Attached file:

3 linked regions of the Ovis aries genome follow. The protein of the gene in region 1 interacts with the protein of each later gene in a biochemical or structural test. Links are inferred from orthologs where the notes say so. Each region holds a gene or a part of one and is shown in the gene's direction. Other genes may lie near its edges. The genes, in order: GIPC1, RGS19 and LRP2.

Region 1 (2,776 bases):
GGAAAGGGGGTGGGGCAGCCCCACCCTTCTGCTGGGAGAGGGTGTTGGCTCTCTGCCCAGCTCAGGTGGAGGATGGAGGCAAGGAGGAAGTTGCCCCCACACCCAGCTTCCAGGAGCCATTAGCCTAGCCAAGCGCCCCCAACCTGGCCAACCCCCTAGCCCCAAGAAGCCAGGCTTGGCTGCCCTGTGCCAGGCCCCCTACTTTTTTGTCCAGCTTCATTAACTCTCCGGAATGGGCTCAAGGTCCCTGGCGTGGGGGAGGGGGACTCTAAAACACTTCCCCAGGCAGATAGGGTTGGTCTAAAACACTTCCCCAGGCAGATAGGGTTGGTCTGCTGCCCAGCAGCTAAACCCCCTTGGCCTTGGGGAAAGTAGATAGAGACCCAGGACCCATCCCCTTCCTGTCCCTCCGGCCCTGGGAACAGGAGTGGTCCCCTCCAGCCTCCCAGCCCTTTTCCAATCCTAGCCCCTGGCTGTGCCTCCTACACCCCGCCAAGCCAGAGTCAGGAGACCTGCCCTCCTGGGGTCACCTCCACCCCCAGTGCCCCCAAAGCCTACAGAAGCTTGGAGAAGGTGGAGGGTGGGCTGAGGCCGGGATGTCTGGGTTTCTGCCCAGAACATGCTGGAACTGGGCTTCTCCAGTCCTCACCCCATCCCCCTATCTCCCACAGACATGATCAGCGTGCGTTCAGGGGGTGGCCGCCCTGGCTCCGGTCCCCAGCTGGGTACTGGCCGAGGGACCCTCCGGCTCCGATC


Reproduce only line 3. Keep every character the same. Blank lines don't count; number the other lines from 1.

GGAAAGGGGGTGGGGCAGCCCCACCCTTCTGCTGGGAGAGGGTGTTGGCTCTCTGCCCAGCTCAGGTGGAGGATGGAGGCAAGGAGGAAGTTGCCCCCACACCCAGCTTCCAGGAGCCATTAGCCTAGCCAAGCGCCCCCAACCTGGCCAACCCCCTAGCCCCAAGAAGCCAGGCTTGGCTGCCCTGTGCCAGGCCCCCTACTTTTTTGTCCAGCTTCATTAACTCTCCGGAATGGGCTCAAGGTCCCTGGCGTGGGGGAGGGGGACTCTAAAACACTTCCCCAGGCAGATAGGGTTGGTCTAAAACACTTCCCCAGGCAGATAGGGTTGGTCTGCTGCCCAGCAGCTAAACCCCCTTGGCCTTGGGGAAAGTAGATAGAGACCCAGGACCCATCCCCTTCCTGTCCCTCCGGCCCTGGGAACAGGAGTGGTCCCCTCCAGCCTCCCAGCCCTTTTCCAATCCTAGCCCCTGGCTGTGCCTCCTACACCCCGCCAAGCCAGAGTCAGGAGACCTGCCCTCCTGGGGTCACCTCCACCCCCAGTGCCCCCAAAGCCTACAGAAGCTTGGAGAAGGTGGAGGGTGGGCTGAGGCCGGGATGTCTGGGTTTCTGCCCAGAACATGCTGGAACTGGGCTTCTCCAGTCCTCACCCCATCCCCCTATCTCCCACAGACATGATCAGCGTGCGTTCAGGGGGTGGCCGCCCTGGCTCCGGTCCCCAGCTGGGTACTGGCCGAGGGACCCTCCGGCTCCGATC